overlooking the river, where he was buried with military honors. A cedar post, planted at the head of the grave, bore this inscription:
He is the first white man known to have been buried on Iowa soil.
A river which the explorers passed emptying into the Missouri from the east, about a mile north of their camp, was named Floyd in memory of the young soldier whose grave was made in that lonely region. More than half a century later Sioux City was laid out near the spot where Floyd was buried.
For more than fifty years the annual floods of the great river encroached upon the bluff, wearing away its shore, until in 1857 the current had undermined the point upon which the grave was made, leaving the bones of the soldier exposed to view. Some of the residents of Sioux City assembled upon “Floyd's Bluff” and, with appropriate ceremonies, reburied the remains of Sergeant Floyd farther back from the shore. They found the red cedar-head board which had been planted by Captain Lewis fifty-three years before, thus identifying the grave.*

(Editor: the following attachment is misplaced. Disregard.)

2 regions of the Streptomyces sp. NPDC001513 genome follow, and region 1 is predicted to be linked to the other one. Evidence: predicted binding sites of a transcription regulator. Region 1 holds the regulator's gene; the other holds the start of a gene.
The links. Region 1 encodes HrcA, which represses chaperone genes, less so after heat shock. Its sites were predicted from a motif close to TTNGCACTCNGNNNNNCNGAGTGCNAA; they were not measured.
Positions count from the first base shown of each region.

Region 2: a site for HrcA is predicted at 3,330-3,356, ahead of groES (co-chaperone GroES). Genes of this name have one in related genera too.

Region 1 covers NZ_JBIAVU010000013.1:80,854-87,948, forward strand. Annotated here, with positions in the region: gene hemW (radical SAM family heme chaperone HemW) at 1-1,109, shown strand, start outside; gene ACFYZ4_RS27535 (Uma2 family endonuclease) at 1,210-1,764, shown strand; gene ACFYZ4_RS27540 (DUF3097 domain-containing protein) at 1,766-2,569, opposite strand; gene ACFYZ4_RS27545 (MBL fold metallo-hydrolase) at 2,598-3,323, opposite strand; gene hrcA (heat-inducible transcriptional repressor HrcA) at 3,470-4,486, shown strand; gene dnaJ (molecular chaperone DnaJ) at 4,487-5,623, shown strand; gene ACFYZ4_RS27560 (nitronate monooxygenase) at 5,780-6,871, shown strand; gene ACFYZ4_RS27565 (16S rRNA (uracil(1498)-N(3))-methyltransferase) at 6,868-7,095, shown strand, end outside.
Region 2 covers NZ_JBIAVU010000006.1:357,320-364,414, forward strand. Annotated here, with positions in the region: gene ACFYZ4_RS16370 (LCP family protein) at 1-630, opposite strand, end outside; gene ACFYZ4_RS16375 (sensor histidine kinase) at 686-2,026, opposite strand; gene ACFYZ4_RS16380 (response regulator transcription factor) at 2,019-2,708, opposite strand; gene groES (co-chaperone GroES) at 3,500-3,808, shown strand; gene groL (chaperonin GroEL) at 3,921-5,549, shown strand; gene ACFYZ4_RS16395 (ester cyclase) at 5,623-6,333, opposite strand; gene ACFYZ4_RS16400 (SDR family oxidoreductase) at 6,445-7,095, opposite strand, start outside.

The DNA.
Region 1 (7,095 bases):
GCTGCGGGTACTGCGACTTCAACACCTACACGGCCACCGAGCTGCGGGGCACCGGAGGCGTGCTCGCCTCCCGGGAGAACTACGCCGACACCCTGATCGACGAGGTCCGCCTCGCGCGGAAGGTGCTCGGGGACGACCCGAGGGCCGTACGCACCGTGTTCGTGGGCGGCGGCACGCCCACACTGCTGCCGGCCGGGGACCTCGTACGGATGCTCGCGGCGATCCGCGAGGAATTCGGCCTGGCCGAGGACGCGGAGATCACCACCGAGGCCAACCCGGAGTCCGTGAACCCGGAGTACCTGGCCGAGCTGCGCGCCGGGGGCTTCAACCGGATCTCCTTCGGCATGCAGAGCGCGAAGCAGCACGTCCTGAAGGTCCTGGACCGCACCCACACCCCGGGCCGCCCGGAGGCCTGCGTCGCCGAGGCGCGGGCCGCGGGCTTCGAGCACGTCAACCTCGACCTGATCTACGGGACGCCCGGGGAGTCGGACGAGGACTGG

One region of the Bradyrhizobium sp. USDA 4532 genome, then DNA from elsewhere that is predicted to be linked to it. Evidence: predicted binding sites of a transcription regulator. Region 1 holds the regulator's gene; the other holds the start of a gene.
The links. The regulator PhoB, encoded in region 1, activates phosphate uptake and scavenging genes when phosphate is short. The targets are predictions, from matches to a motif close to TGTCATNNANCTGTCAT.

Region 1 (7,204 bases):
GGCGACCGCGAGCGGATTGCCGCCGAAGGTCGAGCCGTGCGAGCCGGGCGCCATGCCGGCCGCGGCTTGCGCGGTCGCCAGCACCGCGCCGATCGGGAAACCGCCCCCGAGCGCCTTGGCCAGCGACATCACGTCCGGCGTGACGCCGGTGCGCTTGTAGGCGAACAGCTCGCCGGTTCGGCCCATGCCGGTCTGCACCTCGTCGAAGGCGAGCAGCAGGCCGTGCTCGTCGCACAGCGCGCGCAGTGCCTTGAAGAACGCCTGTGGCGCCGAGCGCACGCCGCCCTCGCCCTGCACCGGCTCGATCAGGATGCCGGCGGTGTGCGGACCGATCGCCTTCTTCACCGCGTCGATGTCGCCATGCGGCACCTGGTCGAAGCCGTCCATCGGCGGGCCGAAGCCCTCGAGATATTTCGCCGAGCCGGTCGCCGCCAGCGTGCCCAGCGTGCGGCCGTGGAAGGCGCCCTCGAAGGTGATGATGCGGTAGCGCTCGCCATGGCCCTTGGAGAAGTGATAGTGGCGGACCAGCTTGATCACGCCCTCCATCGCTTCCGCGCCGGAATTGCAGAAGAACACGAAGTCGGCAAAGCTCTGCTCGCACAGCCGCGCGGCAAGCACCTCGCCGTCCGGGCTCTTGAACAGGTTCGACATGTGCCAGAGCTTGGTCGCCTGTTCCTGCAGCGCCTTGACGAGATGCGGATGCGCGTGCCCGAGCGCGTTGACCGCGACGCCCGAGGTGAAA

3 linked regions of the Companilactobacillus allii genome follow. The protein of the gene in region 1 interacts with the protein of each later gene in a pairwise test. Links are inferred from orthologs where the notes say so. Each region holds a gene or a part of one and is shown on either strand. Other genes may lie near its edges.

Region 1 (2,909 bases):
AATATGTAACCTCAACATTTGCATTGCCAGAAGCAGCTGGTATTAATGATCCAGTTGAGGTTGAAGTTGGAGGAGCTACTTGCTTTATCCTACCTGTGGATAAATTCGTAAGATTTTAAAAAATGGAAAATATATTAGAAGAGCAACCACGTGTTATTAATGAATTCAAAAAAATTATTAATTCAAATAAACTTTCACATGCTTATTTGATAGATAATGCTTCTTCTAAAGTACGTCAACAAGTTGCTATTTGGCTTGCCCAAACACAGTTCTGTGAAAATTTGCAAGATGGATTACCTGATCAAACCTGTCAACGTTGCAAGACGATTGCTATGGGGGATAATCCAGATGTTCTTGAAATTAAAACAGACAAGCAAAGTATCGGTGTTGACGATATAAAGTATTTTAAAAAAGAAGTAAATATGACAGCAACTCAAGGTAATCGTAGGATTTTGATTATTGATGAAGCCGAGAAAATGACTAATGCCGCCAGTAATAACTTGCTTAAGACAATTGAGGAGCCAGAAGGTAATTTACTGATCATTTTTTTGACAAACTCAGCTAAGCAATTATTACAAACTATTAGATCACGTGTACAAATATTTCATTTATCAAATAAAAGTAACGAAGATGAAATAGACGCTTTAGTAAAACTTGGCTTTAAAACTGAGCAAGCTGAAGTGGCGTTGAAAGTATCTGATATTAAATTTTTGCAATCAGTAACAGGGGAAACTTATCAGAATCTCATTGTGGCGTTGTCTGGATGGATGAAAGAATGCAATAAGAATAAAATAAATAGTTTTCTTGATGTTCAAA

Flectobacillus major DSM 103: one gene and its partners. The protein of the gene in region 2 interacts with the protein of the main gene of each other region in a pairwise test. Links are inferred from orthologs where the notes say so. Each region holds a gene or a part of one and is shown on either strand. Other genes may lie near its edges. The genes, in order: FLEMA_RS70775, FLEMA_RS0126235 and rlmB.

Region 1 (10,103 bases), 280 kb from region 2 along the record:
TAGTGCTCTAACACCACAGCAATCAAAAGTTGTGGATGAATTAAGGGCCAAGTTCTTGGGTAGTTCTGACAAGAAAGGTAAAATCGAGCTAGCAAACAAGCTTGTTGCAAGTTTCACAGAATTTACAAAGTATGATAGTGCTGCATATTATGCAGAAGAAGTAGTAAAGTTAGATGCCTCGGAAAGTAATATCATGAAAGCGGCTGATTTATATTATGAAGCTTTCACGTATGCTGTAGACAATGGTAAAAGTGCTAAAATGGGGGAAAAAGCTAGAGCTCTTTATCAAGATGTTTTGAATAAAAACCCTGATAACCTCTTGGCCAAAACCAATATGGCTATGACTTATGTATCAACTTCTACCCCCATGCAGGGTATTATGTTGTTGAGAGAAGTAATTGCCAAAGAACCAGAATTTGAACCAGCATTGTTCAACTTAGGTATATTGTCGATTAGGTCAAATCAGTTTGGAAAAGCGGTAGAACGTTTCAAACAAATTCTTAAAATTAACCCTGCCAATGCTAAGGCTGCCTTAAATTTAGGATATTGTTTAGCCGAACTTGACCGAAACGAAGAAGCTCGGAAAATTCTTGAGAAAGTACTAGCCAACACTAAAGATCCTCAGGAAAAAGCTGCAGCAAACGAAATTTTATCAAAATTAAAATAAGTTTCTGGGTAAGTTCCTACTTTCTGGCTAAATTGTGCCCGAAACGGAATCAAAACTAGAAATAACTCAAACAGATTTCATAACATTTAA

Remarkable windings of the river were frequently observed by the explorers. At a place at which they took meridian observations, they found themselves so near a point they had passed the day before, that a man was sent to step across the narrow neck which separated the two stations. He stepped nine hundred and thirty-four yards,
* On the 30th of May, 1901, a monument which had recently been erected to the memory of Charles Floyd, was dedicated. The monument was 100 feet in height and cost about $20,000. Congress and the Iowa Legislature made appropriations for the work, and Sioux City and private individuals also contributed. By invitation Hon. John A. Kason came from Washington to deliver the address. It was a valuable contribution to the history of the acquisition of Louisiana. There was exhibited a manuscript journal kept by Sergeant Floyd up to the time of his death, which was found in 1893, among the historical collections of Dr. Lyman Draper of Wisconsin.